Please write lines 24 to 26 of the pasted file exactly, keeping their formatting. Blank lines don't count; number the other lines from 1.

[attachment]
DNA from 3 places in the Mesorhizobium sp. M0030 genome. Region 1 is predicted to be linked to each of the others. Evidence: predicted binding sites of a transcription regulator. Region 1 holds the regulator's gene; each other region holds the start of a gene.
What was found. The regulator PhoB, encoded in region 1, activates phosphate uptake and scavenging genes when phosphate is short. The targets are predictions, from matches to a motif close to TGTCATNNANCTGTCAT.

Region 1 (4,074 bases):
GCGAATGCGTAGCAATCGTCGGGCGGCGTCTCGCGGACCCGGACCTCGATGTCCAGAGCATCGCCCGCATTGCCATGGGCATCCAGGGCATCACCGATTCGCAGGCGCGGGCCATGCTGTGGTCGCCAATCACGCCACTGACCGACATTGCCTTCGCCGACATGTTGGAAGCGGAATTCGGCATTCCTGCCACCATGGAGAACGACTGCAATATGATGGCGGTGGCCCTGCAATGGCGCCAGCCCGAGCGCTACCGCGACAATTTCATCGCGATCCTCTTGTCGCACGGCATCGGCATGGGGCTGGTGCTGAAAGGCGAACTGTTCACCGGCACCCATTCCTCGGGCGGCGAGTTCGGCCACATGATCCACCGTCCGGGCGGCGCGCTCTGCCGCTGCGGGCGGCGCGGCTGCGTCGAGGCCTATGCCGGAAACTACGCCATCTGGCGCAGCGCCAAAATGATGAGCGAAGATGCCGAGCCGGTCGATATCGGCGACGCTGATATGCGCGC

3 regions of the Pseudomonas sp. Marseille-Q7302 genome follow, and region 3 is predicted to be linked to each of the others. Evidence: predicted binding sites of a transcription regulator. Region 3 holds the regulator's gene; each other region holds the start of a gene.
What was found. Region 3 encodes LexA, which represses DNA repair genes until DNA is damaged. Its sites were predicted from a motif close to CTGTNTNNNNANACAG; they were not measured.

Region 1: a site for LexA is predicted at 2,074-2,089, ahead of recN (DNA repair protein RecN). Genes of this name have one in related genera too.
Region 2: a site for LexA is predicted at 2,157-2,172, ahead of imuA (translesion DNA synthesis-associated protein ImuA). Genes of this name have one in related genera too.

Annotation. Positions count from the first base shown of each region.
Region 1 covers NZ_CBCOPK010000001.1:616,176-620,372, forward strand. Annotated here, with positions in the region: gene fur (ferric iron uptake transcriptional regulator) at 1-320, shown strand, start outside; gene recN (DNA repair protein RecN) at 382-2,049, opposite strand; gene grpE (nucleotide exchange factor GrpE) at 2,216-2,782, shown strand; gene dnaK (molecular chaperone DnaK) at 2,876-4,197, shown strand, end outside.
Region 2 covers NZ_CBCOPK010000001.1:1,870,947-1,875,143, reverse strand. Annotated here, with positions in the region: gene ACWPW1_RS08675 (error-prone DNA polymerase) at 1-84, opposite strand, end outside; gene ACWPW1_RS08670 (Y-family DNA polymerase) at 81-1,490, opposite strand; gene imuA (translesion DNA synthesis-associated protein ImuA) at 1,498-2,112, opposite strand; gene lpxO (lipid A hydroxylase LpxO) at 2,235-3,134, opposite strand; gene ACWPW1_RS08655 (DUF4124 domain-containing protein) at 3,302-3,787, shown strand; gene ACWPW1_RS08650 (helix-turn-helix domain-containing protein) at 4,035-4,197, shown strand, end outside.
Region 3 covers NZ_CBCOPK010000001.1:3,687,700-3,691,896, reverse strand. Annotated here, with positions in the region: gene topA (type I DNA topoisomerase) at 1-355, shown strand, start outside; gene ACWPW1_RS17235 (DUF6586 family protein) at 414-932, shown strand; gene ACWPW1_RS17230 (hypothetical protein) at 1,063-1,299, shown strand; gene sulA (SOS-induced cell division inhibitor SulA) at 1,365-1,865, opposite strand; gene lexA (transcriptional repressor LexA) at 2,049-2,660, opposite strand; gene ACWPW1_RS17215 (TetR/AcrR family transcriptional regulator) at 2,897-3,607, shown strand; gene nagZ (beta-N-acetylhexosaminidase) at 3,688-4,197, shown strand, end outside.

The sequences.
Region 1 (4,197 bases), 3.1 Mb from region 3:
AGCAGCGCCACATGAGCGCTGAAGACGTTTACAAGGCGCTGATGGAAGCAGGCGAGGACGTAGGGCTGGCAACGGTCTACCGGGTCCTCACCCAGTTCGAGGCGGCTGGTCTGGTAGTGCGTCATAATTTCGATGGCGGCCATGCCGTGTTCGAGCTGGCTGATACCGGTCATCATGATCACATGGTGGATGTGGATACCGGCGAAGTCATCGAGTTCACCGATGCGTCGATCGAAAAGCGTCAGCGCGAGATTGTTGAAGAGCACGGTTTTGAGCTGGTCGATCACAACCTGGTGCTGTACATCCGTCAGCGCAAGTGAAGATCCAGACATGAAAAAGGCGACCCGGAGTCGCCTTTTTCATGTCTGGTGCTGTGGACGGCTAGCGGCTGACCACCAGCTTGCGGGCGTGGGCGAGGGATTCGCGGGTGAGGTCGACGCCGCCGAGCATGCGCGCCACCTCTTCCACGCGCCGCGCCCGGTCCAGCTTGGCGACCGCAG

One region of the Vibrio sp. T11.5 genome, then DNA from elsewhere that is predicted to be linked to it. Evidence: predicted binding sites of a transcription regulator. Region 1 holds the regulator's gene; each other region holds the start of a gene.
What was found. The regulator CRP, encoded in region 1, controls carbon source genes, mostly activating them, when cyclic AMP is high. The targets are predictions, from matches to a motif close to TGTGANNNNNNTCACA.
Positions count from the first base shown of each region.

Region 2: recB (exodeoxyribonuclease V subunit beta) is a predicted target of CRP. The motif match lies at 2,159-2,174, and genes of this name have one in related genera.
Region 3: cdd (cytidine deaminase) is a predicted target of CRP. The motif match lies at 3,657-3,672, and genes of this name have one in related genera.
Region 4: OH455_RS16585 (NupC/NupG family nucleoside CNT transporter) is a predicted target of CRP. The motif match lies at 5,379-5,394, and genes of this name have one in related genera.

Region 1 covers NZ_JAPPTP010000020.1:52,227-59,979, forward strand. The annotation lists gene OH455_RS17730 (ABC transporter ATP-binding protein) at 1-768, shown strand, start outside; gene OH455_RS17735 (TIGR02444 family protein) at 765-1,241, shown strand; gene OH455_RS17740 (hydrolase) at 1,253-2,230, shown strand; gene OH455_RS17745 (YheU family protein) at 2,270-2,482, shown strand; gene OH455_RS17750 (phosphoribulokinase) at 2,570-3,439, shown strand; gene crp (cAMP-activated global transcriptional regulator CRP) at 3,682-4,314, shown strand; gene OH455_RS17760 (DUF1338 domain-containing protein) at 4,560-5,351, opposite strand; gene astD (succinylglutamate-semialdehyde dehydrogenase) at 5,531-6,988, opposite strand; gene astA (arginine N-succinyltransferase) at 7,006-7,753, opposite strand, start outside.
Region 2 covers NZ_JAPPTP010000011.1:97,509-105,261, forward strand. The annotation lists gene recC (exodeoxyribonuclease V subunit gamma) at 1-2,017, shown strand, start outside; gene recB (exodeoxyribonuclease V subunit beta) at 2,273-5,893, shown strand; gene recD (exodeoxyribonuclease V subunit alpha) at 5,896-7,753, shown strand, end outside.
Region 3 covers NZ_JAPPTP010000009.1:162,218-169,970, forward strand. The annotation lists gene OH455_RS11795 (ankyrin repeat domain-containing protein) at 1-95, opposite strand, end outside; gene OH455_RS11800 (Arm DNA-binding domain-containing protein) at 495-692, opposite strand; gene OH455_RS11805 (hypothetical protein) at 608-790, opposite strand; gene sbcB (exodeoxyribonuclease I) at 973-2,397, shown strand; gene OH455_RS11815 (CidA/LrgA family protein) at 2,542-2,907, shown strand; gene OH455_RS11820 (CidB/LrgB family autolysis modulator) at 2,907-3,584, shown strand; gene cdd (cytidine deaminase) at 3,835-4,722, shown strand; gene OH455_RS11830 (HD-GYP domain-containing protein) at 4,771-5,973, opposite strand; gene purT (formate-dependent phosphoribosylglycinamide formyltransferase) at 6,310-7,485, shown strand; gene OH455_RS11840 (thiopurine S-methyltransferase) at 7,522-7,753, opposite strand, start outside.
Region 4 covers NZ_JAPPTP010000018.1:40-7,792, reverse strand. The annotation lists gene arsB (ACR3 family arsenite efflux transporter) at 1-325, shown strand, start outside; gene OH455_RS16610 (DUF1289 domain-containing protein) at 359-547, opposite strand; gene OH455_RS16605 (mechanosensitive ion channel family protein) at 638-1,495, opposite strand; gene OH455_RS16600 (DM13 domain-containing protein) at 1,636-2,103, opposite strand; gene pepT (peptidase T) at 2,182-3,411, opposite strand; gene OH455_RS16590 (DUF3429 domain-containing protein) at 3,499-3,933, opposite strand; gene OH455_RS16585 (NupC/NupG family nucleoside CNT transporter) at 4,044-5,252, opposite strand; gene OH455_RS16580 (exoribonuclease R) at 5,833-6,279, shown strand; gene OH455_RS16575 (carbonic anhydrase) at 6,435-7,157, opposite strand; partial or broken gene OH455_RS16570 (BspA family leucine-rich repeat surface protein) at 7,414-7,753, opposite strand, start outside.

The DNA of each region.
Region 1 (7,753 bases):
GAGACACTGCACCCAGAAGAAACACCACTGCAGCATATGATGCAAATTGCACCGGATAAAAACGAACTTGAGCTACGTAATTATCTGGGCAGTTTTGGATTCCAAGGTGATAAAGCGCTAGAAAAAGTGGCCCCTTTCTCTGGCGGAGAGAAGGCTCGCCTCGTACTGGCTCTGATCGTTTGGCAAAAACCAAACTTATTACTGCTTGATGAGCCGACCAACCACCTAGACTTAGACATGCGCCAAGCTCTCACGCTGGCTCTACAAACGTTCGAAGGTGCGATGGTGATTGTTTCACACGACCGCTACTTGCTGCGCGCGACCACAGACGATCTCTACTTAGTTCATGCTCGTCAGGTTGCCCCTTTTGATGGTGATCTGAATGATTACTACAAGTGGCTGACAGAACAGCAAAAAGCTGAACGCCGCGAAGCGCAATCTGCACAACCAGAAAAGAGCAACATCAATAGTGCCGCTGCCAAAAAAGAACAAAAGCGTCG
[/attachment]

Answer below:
Region 3 covers NZ_JAPPTP010000009.1:162,218-169,970, forward strand. The annotation lists gene OH455_RS11795 (ankyrin repeat domain-containing protein) at 1-95, opposite strand, end outside; gene OH455_RS11800 (Arm DNA-binding domain-containing protein) at 495-692, opposite strand; gene OH455_RS11805 (hypothetical protein) at 608-790, opposite strand; gene sbcB (exodeoxyribonuclease I) at 973-2,397, shown strand; gene OH455_RS11815 (CidA/LrgA family protein) at 2,542-2,907, shown strand; gene OH455_RS11820 (CidB/LrgB family autolysis modulator) at 2,907-3,584, shown strand; gene cdd (cytidine deaminase) at 3,835-4,722, shown strand; gene OH455_RS11830 (HD-GYP domain-containing protein) at 4,771-5,973, opposite strand; gene purT (formate-dependent phosphoribosylglycinamide formyltransferase) at 6,310-7,485, shown strand; gene OH455_RS11840 (thiopurine S-methyltransferase) at 7,522-7,753, opposite strand, start outside.
Region 4 covers NZ_JAPPTP010000018.1:40-7,792, reverse strand. The annotation lists gene arsB (ACR3 family arsenite efflux transporter) at 1-325, shown strand, start outside; gene OH455_RS16610 (DUF1289 domain-containing protein) at 359-547, opposite strand; gene OH455_RS16605 (mechanosensitive ion channel family protein) at 638-1,495, opposite strand; gene OH455_RS16600 (DM13 domain-containing protein) at 1,636-2,103, opposite strand; gene pepT (peptidase T) at 2,182-3,411, opposite strand; gene OH455_RS16590 (DUF3429 domain-containing protein) at 3,499-3,933, opposite strand; gene OH455_RS16585 (NupC/NupG family nucleoside CNT transporter) at 4,044-5,252, opposite strand; gene OH455_RS16580 (exoribonuclease R) at 5,833-6,279, shown strand; gene OH455_RS16575 (carbonic anhydrase) at 6,435-7,157, opposite strand; partial or broken gene OH455_RS16570 (BspA family leucine-rich repeat surface protein) at 7,414-7,753, opposite strand, start outside.

The DNA of each region.